Best known as the right-hand-man and arranger of producer Phil Spector and for his work with the Rolling Stones or Neil Young, among many others, Bernard Alfred "Jack" Nitzsche also worked extensively in film scores, notably for films such as Performance, The Exorcist and One Flew Over the Cuckoo's Nest (in 1983, he won the Academy Award for Best Original Song for co-writing 'Up Where We Belong').By the early Sixties, Jack Nitzsche was already making a name for himself on the West Coast music scene, especially because of his phenomenal success scoring big hits for Phil Spector. His studio prowess was in such heavy demand that it ultimately led to Nitzsche wanting to branch out on his own. A recording deal as a solo artist with Reprise Records was signed and Nitzsche scored one of the label's first pop hits with his first single, the instrumental "The Lonely Surfer". It spent eight weeks on Billboard's Hot 100 charts, peaking at #39 on September 13, 1963.Now, for the first time ever, all seven of these instrumental Reprise singles, produced by Jimmy Bowen and released under Jack Nitzsche's own name between July 1963 and October 1965 - some of the later ones credited to Nitzsche as a producer - have finally been compiled together for this vinyl LP collection. Among the many highlights on this collection is 'The Last Race', a hot rod go-go rockin' instrumental which Nitzsche had originally composed for Village of the Giants (1965), that found new life again some forty- plus years later when it was used during the opening sequence of Quentin Tarantino's film Death Proof, part of Grindhouse (2007).As a bonus, the originally unreleased 1966 recording "Surf Finger" is included. Originally titled 'The Blow Up', this stunning Cooper/Nitzsche composition showcased their fascination with the Antonioni movie as they wrote it as somewhere between a film theme and a surf record.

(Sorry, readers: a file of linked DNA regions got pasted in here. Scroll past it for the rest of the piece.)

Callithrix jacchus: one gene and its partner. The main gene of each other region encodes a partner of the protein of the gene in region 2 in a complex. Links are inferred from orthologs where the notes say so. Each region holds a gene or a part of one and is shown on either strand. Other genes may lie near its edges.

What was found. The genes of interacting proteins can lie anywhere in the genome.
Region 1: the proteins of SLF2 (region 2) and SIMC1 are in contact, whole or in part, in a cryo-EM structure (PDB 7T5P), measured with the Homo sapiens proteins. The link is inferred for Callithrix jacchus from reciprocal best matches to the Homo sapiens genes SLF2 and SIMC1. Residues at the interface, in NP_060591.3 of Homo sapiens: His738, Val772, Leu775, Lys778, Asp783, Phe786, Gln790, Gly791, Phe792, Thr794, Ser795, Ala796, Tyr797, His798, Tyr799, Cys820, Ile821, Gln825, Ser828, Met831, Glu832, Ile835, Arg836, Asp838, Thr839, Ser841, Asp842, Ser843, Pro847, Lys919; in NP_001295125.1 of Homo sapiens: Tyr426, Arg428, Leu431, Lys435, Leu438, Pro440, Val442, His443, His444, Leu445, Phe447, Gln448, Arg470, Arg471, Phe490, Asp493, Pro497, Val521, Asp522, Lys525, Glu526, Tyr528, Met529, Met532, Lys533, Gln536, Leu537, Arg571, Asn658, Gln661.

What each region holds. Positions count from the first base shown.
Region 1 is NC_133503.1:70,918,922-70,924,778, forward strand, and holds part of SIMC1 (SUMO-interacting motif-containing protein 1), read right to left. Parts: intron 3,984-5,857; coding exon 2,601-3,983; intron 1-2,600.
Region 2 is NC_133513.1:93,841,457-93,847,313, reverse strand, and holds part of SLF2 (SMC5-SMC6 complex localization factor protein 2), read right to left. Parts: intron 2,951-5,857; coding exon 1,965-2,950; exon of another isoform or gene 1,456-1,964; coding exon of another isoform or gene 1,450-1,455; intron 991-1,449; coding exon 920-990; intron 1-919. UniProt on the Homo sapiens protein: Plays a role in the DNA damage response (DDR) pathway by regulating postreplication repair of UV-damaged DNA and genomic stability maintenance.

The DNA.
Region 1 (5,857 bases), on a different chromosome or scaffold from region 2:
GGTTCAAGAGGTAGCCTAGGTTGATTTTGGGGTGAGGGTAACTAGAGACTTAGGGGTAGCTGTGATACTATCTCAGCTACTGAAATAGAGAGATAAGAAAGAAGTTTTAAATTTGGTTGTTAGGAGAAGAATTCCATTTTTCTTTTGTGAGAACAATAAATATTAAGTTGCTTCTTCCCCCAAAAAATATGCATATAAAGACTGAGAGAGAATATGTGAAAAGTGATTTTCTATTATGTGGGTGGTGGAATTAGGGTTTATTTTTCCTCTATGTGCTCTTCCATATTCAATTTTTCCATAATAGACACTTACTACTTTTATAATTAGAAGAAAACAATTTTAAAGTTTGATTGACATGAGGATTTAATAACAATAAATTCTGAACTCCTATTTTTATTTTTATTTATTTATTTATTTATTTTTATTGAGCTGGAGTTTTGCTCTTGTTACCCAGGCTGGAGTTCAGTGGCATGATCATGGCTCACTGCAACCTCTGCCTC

Best known as the right-hand-man and arranger of producer Phil Spector and for his work with the Rolling Stones or Neil Young, among many others, Bernard Alfred "Jack" Nitzsche also worked extensively in film scores, notably for films such as Performance, The Exorcist and One Flew Over the Cuckoo's Nest (in 1983, he won the Academy Award for Best Original Song for co-writing 'Up Where We Belong').By the early Sixties, Jack Nitzsche was already making a name for himself on the West Coast music scene, especially because of his phenomenal success scoring big hits for Phil Spector. His studio prowess was in such heavy demand that it ultimately led to Nitzsche wanting to branch out on his own. A recording deal as a solo artist with Reprise Records was signed and Nitzsche scored one of the label's first pop hits with his first single, the instrumental "The Lonely Surfer". It spent eight weeks on Billboard's Hot 100 charts, peaking at #39 on September 13, 1963.Now, for the first time ever, all seven of these instrumental Reprise singles, produced by Jimmy Bowen and released under Jack Nitzsche's own name between July 1963 and October 1965 - some of the later ones credited to Nitzsche as a producer - have finally been compiled together for this vinyl LP collection. Among the many highlights on this collection is 'The Last Race', a hot rod go-go rockin' instrumental which Nitzsche had originally composed for Village of the Giants (1965), that found new life again some forty- plus years later when it was used during the opening sequence of Quentin Tarantino's film Death Proof, part of Grindhouse (2007).As a bonus, the originally unreleased 1966 recording "Surf Finger" is included. Originally titled 'The Blow Up', this stunning Cooper/Nitzsche composition showcased their fascination with the Antonioni movie as they wrote it as somewhere between a film theme and a surf record.